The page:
Company has ridden a rocky road toward a more cloud-based service
After announcing in September that its DVD-by-mail service would be known as Qwikster, Netflix reversed course on the separate brand in October.
The company’s overall plan and pricing changes—most notably turning the popular combined DVD-and-streaming option into two separate plans costing consumers much more—are still in effect, but the company’s decision highlights how much consumers were upset by the changes.
“We underestimated the appeal of the single web site and a single service,” Steve Swasey, a Netflix spokesman, told The New York Times about the changes. “We greatly underestimated it.”
Prior to the reversal, Credit Suisse analyzed the situation and forecast that user numbers for Netflix’s streaming-only service would reach about 24.96 million in 2012 and earn $2.49 billion in revenue.
This is expected to grow to 29.72 million subscribers and $3.07 billion in revenue in 2013 and 34.22 million subscribers and $3.68 revenue billion in 2014.
Going forward, Netflix will be putting effort into getting customers to purchase the streaming options, rather than the DVD-by-mail options, which are less cost-effective for the company. Netflix is also dealing with increased competition. DISH Network, which acquired Blockbuster earlier in 2011, introduced its own TV and movie streaming option and is also in the running to purchase Hulu, one of Netflix’s biggest competitors in the streaming space.
“This move will help Netflix stop bleeding customers and refocus on growing its streaming operation,” said Paul Verna, eMarketer senior analyst. “But pricing remains one of the company’s vulnerabilities, particularly at a time when its brand is damaged and competition is intensifying. As rival services ramp up, Netflix will need to seriously consider pricing concessions to win back the favor of its once loyal customer base.”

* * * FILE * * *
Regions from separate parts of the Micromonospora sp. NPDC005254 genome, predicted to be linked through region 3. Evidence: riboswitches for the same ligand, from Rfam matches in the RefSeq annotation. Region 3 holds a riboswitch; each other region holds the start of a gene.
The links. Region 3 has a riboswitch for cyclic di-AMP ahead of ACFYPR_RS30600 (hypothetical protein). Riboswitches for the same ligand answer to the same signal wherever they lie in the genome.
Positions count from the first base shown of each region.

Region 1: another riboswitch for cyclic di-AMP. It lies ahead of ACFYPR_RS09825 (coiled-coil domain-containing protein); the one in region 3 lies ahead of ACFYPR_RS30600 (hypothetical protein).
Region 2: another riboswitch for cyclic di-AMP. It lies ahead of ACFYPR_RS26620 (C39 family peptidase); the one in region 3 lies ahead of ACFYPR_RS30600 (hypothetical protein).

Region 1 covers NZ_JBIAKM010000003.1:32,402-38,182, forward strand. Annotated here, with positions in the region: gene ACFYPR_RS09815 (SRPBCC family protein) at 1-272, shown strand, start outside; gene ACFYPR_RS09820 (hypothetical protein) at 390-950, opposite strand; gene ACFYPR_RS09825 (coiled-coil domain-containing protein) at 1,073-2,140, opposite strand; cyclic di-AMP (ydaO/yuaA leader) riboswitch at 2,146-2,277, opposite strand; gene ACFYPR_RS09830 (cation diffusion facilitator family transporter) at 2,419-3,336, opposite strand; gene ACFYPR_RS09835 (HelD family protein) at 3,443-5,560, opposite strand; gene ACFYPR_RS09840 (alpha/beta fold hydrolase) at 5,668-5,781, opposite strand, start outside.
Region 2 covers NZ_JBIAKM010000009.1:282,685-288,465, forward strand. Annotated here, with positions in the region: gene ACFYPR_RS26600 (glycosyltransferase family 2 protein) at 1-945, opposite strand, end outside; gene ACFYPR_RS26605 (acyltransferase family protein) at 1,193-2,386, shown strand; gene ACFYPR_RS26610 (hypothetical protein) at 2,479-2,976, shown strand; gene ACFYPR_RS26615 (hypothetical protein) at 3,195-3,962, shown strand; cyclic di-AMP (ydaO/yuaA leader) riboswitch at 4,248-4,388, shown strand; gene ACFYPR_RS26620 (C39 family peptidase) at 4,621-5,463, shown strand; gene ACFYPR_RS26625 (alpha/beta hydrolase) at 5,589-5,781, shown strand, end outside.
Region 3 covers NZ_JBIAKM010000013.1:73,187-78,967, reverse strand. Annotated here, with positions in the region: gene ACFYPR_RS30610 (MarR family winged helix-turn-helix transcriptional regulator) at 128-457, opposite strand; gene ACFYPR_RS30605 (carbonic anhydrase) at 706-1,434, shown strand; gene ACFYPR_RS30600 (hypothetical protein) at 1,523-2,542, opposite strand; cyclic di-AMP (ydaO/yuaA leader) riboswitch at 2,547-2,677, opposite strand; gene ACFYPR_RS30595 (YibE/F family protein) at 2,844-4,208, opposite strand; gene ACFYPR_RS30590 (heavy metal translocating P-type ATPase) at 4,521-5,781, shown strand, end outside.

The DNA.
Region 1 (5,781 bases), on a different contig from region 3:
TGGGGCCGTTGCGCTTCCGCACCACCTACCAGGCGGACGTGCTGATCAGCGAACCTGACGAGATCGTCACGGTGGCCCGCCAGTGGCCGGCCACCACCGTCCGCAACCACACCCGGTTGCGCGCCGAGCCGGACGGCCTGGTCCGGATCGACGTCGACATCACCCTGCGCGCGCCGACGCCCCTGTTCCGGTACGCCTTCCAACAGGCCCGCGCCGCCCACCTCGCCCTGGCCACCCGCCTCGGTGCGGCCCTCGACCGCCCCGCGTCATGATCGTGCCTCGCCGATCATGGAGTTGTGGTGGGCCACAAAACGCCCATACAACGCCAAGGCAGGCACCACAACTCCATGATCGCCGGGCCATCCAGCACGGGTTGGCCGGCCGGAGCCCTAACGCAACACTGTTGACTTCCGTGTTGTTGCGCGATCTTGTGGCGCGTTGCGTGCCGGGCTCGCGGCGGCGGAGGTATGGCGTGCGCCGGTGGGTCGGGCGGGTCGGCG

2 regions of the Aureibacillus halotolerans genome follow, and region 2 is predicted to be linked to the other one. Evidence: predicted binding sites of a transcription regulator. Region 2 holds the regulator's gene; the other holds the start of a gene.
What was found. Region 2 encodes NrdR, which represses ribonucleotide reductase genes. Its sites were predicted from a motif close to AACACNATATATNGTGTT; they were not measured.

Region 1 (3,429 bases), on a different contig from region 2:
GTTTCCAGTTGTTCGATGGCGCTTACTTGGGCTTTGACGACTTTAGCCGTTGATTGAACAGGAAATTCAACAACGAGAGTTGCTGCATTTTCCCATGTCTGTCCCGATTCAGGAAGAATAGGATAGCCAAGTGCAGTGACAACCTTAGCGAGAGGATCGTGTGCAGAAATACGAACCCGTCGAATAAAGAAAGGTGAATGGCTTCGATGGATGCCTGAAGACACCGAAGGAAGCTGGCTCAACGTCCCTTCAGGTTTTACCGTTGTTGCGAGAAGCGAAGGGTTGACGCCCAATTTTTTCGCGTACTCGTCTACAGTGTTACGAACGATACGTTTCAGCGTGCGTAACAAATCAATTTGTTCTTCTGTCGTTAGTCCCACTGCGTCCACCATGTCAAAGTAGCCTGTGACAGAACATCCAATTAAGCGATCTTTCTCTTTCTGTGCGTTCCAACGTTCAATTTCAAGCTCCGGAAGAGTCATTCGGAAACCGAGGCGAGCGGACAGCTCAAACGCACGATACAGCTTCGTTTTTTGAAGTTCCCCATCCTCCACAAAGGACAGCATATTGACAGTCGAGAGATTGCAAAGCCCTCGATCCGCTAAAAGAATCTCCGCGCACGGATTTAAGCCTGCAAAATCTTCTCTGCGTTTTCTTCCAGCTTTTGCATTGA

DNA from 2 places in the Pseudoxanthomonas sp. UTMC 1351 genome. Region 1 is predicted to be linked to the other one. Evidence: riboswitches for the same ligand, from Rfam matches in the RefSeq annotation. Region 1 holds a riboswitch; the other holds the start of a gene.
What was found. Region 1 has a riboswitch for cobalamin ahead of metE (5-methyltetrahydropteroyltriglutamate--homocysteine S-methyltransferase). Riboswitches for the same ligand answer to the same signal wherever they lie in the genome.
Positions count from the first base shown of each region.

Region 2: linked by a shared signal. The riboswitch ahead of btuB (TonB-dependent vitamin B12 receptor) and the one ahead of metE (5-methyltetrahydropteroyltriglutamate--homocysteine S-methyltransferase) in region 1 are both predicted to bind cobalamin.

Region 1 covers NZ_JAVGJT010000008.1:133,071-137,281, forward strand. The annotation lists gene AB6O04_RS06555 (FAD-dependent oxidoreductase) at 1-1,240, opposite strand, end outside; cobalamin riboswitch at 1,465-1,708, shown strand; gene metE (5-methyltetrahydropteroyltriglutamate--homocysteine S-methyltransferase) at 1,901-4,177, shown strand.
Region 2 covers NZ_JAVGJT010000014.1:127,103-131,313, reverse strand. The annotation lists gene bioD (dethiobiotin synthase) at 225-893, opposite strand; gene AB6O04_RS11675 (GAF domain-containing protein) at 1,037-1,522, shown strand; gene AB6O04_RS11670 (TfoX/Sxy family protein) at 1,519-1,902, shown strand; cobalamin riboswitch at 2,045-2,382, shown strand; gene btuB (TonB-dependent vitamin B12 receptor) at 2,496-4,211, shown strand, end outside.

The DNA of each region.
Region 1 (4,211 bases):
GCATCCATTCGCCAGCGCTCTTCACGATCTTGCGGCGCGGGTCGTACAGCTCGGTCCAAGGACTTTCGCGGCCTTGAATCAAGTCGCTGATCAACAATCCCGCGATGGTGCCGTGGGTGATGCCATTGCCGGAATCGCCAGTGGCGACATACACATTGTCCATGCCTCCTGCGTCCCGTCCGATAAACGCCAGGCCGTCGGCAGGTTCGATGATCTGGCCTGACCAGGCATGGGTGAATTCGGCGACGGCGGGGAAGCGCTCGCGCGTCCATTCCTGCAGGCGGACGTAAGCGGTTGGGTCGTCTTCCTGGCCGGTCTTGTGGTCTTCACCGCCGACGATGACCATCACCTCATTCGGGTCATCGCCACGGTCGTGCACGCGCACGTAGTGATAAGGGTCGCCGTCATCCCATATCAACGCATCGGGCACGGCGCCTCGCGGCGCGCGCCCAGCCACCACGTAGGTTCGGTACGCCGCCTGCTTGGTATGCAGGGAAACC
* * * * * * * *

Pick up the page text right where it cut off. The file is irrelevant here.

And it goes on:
In August, after the price and service change announcements, Frank N. Magid Associates surveyed current Netflix subscribers, lapsed subscribers and people who had never subscribed to the service. The company found that current subscribers still saw value in Netflix, with 25% reporting it as excellent value and 40% reporting good value. Only 3% said Netflix provided poor value.
Lapsed subscribers highlighted several reasons why they left the service, including that they didn’t watch enough DVDs (33%) and that the service was too expensive (31%).
For those who had never subscribed to Netflix, the least expensive account options were, not surprisingly, the most appealing. The survey found that 26% of those who had never subscribed thought the 1 DVD plan for $7.99 was the most appealing and 19% highlighted the unlimited streaming plan for $7.99.
Also, 30% reported that none of the plans were appealing to them.
Netflix learned a valuable lesson about making drastic changes to its company and brand with the announcement and subsequent shut-down of Qwikster. But as online streaming becomes a more popular way to consume entertainment content, the plans currently in place and recent streaming deals with companies such as AMC and DreamWorks will position Netflix to move away from the DVD service and grow via its streaming plans.
12 October 2011